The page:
The African American Church Empowerment Project

Introducing the African American Church Empowerment Project

The African American Church Empowerment Project seeks to empower and support caregivers through education and training by relying on trusted relationships inherent in faith communities. Churches are communities of trust, empathy, and compassion. This is especially important in minority communities where members rely heavily on the church’s leadership and one another for support through life crisis.

“It is time to refocus, reinforce, and repeat the message
that health disparities exist and that health equity benefits everyone.”
– Kathleen G. Sebelius,
Former Secretary, US Dept of Health and Human Services

Racial Disparity

Hospice care is a covered Medicare benefit. Most healthcare professionals consider hospice to be the gold standard for end-of-life care. And yet, it is largely underutilized by minorities and people of color.

Because minority communities are underutilizing hospice care, thousands of terminally ill patients and their families are likely not receiving the many benefits that hospice provides to those facing the end of life, including: expert pain control, symptom management, increased quality of life, emotional and spiritual support, holistic comfort measures, volunteer assistance, social work services, and grief support.

The African American Church Empowerment Project seeks to address this disparity.


Today the African American Church Empowerment Project provides education and resources to help caregivers navigate the task of caring for loved ones approaching end of life. By training members of the faith community, we prepare embedded advocates for caregivers and patients.

The Project is comprised of five 2-hour sessions, held virtually via Zoom, or in person. Each session includes robust conversations addressing the following topics:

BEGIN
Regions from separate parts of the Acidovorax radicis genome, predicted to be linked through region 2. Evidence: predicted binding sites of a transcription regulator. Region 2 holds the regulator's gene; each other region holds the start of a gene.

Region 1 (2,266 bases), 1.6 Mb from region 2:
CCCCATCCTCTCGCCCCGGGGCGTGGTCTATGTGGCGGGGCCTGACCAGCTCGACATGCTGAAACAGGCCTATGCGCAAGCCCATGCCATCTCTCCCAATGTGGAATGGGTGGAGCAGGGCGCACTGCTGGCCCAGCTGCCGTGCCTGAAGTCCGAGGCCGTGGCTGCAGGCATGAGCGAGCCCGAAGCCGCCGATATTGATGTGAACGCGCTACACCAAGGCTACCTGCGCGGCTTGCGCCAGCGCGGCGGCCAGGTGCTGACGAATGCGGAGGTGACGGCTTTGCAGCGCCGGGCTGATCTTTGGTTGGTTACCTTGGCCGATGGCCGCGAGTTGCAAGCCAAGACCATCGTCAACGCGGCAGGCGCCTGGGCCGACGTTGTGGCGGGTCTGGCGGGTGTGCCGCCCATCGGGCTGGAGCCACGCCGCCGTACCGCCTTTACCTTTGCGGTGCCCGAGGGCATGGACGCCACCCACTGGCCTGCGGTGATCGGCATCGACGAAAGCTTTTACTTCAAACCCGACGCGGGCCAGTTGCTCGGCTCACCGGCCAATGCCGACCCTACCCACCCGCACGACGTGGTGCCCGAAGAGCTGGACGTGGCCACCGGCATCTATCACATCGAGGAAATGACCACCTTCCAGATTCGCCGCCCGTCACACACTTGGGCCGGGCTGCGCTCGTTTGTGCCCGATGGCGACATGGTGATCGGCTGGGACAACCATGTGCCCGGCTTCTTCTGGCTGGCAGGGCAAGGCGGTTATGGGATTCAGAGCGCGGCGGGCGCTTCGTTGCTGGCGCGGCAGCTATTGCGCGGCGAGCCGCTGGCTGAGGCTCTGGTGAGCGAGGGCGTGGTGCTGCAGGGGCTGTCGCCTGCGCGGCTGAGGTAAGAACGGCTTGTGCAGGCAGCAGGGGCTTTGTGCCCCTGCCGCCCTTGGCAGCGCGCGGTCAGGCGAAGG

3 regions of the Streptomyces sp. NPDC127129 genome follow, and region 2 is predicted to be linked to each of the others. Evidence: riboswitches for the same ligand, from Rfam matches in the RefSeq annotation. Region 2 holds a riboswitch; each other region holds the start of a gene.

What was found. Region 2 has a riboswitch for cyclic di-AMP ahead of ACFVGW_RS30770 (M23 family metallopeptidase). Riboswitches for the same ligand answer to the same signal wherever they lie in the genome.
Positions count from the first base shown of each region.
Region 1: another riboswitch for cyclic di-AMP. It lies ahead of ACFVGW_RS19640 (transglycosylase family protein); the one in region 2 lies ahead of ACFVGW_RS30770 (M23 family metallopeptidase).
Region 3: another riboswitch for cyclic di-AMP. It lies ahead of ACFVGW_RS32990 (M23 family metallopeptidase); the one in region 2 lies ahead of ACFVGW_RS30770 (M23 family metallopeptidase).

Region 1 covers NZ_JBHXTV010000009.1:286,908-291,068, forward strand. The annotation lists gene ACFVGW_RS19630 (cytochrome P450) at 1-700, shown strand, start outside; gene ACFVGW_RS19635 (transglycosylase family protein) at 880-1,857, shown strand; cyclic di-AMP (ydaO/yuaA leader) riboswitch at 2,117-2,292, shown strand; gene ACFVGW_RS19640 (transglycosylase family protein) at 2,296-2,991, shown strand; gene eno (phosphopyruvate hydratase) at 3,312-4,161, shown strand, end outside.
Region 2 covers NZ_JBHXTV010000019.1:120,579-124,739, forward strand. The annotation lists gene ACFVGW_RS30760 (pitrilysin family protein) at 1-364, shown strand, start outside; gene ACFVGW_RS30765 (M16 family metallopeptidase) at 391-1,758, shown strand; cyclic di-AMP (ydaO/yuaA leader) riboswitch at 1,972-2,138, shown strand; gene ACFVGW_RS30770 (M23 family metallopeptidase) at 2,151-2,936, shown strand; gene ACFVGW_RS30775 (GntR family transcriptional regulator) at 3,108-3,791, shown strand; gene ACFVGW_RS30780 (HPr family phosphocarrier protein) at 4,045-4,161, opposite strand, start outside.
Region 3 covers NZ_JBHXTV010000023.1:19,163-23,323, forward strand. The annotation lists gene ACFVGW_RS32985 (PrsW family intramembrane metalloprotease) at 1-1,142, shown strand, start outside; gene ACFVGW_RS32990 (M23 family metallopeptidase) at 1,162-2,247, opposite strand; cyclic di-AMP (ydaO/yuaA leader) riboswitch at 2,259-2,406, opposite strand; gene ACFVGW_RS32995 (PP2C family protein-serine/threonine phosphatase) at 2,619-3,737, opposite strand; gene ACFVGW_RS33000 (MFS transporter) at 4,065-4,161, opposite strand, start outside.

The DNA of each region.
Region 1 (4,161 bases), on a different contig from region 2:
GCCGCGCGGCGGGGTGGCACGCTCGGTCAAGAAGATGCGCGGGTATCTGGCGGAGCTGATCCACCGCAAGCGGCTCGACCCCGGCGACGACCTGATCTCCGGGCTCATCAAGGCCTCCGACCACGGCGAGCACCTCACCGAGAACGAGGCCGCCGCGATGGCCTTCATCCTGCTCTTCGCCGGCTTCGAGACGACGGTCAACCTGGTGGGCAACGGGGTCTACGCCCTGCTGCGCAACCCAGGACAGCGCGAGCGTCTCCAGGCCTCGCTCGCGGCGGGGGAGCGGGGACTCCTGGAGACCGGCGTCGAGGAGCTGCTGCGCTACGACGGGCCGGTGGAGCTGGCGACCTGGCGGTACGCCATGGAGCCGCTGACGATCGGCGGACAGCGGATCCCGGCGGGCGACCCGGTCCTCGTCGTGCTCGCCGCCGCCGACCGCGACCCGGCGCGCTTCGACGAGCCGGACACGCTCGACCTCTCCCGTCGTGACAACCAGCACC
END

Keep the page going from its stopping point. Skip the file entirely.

In this first session, we’ll explain hospice eligibility, who pays for hospice, where hospice care happens, the hospice team concept, and grief support.


Experience the emotional journey of doctors, patients, and family members as they make difficult end-of-life decisions in an ICU setting, as seen through the documentary ‘Extremis’. We’ll explore documents used to make someone’s wishes known in regards to medical treatment when they are unable to speak for themselves. Participants are encouraged to begin difficult conversations about end-of-life preferences and plans with family members and friends.


Participants will engage in a discussion about the impact loss has on all our lives, what supportive presence looks like, and how to offer that presence to others. This session includes role-play.


Follow a physician on his journey to understand the importance of preparing patients and families for end-of-life issues in the documentary Being Mortal. Our hospice medical director will join the group to share experiences and answer questions. Participants are encouraged to talk with members of the community about the training and coursework.